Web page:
Further to my March 31 post, what struck me most about my visit to the Western Front video archive was not the content of the literary performances (though I enjoyed what I saw) but their documentation, particularly Kathy Acker's 1977 reading of a story from her The Adult Life of Henri Toulouse-Lautrec by Henri Toulouse-Lautrec (1978). Acker seemed to take care in the staging of her performance, sitting on the floor under a single spot, the camera gently swimming over her, zooming in and out over long periods. However, when she came to the part where “she” is raped by her Vietnam vet brother, the camera zoomed in so fast I thought it might knock her over.
Another thing was a 1975 sound poetry performance by bp nichol and Steve McCaffery. Remarkable here was not the scopic but the contingencies of tape durability, camera cleanliness(?), and storage(?). This was most evident during the performance of “Aupe Relationship”, where the duo’s vocal extensions were complemented by tape glitches, be that at the source or as a result of poor conservation, I'm not sure.
The third thing was a 1983 benefit reading featuring a young Kevin Davies, who announced that he would be reading from his "notes" (as fast as possible) and for the audience to heckle him. What was interesting, in terms of documentation, was that the audience did indeed heckle him, but we could not hear the hecklers, only the audience’s laughter, a laughter that today's listener might confuse (or would they?) with the style and content of Kevin’s reading. The consequence of documentation, in this instance, concerned the enslavement of the camera's sound source to the voice of the reader, not to the individual hecklers. Only when the audience "spoke" en masse (as choral laughers) did they register at the reader's microphone, and thus the documentarian's camera.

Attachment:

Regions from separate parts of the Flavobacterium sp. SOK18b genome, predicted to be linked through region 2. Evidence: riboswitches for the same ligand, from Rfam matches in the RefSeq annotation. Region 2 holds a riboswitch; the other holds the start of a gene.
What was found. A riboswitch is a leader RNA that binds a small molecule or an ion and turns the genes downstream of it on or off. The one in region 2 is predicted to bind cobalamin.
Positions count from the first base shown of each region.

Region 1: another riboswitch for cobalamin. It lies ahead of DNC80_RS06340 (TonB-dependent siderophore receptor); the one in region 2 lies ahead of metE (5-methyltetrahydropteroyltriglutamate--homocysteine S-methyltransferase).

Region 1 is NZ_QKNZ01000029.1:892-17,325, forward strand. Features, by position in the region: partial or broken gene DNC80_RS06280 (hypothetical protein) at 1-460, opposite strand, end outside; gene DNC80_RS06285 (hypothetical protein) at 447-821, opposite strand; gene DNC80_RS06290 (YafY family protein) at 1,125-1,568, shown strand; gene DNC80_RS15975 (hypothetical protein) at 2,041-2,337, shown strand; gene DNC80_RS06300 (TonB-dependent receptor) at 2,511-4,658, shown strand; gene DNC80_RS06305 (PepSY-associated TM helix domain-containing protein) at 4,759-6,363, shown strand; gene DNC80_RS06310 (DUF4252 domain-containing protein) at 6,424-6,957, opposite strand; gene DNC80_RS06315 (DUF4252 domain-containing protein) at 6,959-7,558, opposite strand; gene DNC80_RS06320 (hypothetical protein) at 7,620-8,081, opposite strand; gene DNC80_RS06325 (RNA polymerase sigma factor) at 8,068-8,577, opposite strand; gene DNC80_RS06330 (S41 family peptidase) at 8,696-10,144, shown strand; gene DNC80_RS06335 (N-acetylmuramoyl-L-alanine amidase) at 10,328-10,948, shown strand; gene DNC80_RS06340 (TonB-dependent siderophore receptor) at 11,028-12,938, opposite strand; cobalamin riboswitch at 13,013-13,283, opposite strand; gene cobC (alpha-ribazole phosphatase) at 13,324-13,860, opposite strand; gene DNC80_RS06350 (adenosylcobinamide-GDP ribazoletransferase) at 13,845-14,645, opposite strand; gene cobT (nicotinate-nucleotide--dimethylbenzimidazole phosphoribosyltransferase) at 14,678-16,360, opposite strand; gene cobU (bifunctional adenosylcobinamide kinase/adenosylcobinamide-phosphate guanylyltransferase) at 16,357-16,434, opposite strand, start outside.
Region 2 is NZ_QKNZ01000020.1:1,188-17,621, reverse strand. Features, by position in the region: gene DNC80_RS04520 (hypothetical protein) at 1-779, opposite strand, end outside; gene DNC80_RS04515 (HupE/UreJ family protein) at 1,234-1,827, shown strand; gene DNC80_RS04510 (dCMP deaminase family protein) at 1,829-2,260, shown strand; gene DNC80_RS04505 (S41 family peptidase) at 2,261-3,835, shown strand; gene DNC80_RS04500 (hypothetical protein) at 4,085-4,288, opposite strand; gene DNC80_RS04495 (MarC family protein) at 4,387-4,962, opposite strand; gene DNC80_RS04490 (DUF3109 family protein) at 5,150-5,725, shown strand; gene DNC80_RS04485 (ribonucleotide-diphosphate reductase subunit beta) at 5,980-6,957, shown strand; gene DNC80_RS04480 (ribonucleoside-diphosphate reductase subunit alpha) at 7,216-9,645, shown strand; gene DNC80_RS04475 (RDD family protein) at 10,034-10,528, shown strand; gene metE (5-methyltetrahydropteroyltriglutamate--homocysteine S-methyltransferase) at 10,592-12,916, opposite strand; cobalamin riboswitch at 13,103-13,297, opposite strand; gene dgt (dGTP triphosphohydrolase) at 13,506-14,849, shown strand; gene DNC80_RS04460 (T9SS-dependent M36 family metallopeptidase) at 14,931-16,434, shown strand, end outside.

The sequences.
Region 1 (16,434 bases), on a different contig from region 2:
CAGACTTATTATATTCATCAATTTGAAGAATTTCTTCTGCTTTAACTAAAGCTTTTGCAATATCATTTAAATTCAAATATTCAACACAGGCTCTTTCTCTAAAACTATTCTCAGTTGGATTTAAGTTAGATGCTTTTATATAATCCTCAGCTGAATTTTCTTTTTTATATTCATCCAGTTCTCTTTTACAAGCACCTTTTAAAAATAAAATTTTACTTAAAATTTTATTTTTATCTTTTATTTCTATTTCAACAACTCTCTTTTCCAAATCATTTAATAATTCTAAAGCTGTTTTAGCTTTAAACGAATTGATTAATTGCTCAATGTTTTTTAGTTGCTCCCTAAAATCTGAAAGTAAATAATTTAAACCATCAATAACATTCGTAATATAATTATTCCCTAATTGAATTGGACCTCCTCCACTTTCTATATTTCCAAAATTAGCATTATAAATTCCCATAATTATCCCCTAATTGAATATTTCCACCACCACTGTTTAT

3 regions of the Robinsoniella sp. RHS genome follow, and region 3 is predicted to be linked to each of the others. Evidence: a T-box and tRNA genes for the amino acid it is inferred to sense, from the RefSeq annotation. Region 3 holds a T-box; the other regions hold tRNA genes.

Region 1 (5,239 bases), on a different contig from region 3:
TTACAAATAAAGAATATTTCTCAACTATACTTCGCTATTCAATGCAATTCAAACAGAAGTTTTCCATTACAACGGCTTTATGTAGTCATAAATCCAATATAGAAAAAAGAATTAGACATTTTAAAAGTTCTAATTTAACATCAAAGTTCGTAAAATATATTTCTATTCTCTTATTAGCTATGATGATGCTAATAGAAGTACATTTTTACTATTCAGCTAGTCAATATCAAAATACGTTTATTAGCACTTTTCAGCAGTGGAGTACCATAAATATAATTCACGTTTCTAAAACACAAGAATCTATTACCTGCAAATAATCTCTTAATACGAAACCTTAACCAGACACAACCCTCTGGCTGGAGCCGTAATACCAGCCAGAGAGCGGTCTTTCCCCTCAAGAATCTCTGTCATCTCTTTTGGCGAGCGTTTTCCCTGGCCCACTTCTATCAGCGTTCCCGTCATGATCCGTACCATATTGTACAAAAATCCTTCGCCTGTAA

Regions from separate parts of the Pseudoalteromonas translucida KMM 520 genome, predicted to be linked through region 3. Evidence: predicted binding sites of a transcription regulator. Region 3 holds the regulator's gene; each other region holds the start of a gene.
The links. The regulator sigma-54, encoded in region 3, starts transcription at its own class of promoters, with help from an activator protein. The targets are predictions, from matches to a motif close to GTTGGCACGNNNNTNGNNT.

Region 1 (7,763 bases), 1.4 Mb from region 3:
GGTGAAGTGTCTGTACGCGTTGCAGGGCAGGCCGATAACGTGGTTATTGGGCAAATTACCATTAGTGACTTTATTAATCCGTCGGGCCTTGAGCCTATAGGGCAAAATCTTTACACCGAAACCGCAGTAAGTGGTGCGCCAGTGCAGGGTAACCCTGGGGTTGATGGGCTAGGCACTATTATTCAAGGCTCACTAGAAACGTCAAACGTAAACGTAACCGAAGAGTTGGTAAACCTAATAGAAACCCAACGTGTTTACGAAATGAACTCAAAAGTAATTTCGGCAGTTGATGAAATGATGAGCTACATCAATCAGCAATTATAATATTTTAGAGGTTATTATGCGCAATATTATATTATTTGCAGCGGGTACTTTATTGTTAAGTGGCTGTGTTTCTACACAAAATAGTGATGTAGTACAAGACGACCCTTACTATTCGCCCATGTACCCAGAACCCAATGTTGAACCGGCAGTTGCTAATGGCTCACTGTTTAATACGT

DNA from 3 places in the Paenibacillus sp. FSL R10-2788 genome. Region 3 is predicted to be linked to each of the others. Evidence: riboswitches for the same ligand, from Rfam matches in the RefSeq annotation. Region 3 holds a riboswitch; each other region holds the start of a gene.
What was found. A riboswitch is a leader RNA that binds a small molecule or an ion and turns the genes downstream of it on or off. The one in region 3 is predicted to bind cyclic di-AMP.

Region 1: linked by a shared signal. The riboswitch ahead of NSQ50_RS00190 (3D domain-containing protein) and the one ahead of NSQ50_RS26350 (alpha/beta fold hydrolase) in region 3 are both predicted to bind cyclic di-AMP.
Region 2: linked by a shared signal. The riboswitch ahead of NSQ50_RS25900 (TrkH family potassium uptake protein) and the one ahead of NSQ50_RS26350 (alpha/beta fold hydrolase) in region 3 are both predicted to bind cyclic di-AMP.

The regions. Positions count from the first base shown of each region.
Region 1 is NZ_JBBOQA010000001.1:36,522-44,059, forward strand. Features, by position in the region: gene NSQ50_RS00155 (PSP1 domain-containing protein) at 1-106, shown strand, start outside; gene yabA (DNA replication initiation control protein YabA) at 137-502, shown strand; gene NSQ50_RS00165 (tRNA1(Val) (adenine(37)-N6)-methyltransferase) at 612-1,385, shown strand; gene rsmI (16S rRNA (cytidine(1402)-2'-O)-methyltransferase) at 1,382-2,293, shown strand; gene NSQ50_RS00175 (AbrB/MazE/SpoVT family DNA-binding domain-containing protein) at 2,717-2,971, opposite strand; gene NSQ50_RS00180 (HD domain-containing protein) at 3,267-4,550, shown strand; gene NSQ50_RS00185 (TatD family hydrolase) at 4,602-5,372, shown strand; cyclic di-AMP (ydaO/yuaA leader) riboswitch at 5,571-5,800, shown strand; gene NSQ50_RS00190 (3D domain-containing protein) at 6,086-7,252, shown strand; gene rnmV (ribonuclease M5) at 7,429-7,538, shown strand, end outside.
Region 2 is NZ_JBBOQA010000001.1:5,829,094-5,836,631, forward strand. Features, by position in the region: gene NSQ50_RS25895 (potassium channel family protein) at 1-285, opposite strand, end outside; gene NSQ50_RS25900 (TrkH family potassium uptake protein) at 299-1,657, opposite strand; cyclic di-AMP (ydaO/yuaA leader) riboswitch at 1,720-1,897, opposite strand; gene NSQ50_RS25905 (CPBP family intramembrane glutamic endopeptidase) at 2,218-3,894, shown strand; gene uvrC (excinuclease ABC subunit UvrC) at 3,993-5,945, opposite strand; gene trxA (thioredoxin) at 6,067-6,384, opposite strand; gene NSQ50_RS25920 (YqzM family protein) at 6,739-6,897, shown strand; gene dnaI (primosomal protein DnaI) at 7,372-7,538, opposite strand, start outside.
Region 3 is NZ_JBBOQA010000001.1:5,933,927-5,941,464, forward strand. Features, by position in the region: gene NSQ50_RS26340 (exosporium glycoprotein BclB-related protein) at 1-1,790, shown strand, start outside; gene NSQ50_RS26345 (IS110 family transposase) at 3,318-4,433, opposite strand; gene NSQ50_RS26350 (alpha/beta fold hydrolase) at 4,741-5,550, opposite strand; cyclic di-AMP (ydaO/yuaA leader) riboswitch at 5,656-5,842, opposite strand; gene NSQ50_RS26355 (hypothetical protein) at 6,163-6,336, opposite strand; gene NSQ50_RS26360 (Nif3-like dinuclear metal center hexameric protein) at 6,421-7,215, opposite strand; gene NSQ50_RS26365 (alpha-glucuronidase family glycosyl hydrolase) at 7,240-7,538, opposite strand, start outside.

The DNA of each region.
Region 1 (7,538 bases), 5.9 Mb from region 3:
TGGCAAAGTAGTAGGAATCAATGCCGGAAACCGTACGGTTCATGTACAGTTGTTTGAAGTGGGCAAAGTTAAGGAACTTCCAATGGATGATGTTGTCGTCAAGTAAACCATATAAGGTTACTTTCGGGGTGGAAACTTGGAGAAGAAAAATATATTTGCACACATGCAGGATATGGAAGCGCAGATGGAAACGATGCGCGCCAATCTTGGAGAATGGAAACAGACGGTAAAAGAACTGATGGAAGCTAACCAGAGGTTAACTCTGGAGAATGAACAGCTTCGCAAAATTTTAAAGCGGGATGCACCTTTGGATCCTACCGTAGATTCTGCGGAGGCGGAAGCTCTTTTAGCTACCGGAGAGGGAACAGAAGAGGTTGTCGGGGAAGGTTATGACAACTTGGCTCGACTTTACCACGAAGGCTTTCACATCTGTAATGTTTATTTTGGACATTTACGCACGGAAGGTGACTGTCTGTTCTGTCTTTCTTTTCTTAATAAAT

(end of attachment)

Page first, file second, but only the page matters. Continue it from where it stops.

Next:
So three things, all of which involve documentation. Not sure what I will make of these observations, though I’m sure they will be on my mind next week, when I return for more.